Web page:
The Domestic Cat and Its Wild Cat Cousins

The domestic cat we invite into our homes shares more characteristics with its wild cat relations than you might think.

Common to both is the lithe muscularity of the body that has evolved for over eons for stalking and hunting, the beautiful fur, the need for a high protein meat diet, the ability to use stealth and superior sensory abilities when catching prey, the incredible athleticism, lightening quick reflexes and acute hearing.

The size differences are the most obvious differences between the domestic and wild cat. Wild cats have a far greater difference in size while most domestic cats seem to be of a similar size. Of course there are exceptions to every rule and there are small wild cats and large domestic cats.

The domestic cat’s coat shows much greater variation than the wild cats but this is mainly due to selective breeding and environmental needs. For instance a cat living in north Canada will have developed a dense, almost woolly fur coat while one living in Australia will have a finer body hugging coat, which in turn will be different to one that has adapted to the searing heat of some African nations.

It is thought that the domestic cat has a smaller brain than its wild counterpart but the domestic cat can return to the wild if necessary. Both domestic cats and wild cats have retractable claws with the exception of the Cheetah, which is in a class of its own.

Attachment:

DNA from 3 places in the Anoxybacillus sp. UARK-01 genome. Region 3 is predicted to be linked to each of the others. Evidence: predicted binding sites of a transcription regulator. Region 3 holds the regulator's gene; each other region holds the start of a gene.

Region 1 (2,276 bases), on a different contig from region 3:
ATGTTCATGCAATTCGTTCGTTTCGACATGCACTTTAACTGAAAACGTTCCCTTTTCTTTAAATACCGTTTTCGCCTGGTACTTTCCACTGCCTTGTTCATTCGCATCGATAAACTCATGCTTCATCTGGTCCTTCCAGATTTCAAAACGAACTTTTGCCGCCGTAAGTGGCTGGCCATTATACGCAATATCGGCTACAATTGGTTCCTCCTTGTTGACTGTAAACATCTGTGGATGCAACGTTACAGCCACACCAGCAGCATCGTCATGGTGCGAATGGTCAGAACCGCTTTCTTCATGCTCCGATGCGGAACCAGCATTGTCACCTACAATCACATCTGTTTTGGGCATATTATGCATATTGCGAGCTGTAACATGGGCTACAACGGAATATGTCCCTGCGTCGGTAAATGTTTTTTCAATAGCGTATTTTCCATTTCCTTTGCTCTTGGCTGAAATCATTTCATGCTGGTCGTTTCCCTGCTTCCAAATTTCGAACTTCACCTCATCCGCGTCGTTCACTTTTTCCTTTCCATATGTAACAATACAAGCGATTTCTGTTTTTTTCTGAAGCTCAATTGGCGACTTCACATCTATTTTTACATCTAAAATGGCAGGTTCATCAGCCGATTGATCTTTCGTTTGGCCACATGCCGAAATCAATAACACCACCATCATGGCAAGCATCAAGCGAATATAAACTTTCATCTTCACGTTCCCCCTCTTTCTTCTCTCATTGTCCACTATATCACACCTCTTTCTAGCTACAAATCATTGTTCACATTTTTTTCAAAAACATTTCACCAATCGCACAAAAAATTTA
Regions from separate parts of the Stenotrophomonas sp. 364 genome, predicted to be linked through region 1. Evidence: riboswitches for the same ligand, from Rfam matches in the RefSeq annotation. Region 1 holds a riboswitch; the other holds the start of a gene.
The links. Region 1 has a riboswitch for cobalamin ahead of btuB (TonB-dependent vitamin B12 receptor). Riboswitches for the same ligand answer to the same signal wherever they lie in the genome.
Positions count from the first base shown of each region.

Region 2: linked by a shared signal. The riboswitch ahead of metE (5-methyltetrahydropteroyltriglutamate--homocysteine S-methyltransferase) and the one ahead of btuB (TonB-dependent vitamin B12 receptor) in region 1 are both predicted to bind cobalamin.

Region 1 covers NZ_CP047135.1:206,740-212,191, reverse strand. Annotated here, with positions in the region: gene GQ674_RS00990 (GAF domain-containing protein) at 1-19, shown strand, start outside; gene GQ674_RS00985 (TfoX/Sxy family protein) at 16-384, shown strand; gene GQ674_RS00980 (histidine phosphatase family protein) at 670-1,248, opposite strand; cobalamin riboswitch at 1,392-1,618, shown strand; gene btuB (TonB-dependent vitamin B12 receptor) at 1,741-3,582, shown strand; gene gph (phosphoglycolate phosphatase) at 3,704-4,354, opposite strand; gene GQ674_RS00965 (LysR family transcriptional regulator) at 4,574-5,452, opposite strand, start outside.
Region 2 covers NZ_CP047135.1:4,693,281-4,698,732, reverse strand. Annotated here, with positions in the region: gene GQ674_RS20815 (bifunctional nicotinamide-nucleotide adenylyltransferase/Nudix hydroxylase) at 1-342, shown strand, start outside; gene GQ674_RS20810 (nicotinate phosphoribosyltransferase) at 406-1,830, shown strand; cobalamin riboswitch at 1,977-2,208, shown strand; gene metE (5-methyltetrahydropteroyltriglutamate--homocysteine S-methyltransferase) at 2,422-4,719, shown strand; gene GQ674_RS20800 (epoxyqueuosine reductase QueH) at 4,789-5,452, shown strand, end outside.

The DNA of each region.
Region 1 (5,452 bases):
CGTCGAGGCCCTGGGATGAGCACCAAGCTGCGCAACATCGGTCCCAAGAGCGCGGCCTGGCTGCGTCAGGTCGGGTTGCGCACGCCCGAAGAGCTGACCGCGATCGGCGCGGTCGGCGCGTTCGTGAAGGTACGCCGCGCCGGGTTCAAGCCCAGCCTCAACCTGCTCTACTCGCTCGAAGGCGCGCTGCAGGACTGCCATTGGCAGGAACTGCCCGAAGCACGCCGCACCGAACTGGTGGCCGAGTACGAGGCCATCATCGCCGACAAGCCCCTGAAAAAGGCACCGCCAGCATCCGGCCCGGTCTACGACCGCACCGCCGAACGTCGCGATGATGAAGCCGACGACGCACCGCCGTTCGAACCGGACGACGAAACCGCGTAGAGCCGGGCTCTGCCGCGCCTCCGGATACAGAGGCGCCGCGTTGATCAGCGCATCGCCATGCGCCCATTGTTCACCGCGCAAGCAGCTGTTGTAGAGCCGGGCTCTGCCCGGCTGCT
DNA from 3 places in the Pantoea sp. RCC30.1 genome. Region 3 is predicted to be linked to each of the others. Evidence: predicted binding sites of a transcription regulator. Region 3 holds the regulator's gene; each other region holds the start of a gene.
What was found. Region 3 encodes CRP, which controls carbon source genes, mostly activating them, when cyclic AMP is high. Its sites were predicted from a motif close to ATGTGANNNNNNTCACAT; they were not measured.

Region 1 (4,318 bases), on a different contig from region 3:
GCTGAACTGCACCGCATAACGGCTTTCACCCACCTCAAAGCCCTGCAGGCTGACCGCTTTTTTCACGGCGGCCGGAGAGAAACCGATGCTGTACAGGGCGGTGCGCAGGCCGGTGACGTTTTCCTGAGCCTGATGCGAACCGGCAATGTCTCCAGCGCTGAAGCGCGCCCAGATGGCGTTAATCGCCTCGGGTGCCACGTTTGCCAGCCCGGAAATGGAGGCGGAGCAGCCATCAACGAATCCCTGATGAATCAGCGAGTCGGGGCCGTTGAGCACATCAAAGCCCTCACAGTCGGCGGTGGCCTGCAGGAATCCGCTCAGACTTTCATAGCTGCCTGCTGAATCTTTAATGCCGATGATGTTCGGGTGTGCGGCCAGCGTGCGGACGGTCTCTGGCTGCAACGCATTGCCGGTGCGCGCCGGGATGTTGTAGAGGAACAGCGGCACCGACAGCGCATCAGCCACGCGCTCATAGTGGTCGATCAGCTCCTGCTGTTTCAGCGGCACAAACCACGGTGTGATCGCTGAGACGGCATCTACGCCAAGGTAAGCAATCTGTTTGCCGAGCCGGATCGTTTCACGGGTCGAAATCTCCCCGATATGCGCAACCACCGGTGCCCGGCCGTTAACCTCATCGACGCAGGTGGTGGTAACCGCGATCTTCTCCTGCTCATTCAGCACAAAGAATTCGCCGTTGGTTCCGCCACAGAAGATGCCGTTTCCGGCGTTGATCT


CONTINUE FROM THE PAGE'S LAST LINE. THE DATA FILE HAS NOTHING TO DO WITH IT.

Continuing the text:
Small feline skeletons have been found in some Stone Age archaeological sites along with the remains of other small animals which indicate that they could have been hunted for food or for their pelts. There are differing times and places of where domestic cats first appeared. Some studies say the Middle East or other parts of Europe but the most often recognized time is around 3,500 years ago in Egypt.

While some cultures such as the Vikings, Burmese and Japanese worshipped the cat, the Egyptians took it a step further and deified it. In ancient Egypt, anyone caught injuring a cat was severely punished. Mummified cats have been found in tombs and cat owners would shave off their eyebrows as a sign of mourning if their cat died. Archaeologists have discovered over 300,000 mummified cats alongside mummified mice so that the cat would have food in the afterlife.

As man started farming, sowing and storing grain for future use, rodents appeared to feast on this grain store. Cats were beginning to be encouraged to become domesticated to look after this rodent population and so, as some studies have stated, the friendship between cat and human developed. Cats were ideal as they were useful, easy to look after and bred easily.

Even today with our beautiful cross-bred moggie or purebred cat, we can still see some of the characteristics of the wild animal these domestic cats once were. You only need watch your kitten play with a litter-mate or with a rolling or swinging toy, or see your cat outside stalking the mouse that your eye cannot see. Cats are truly a wonderful and enigmatic animal.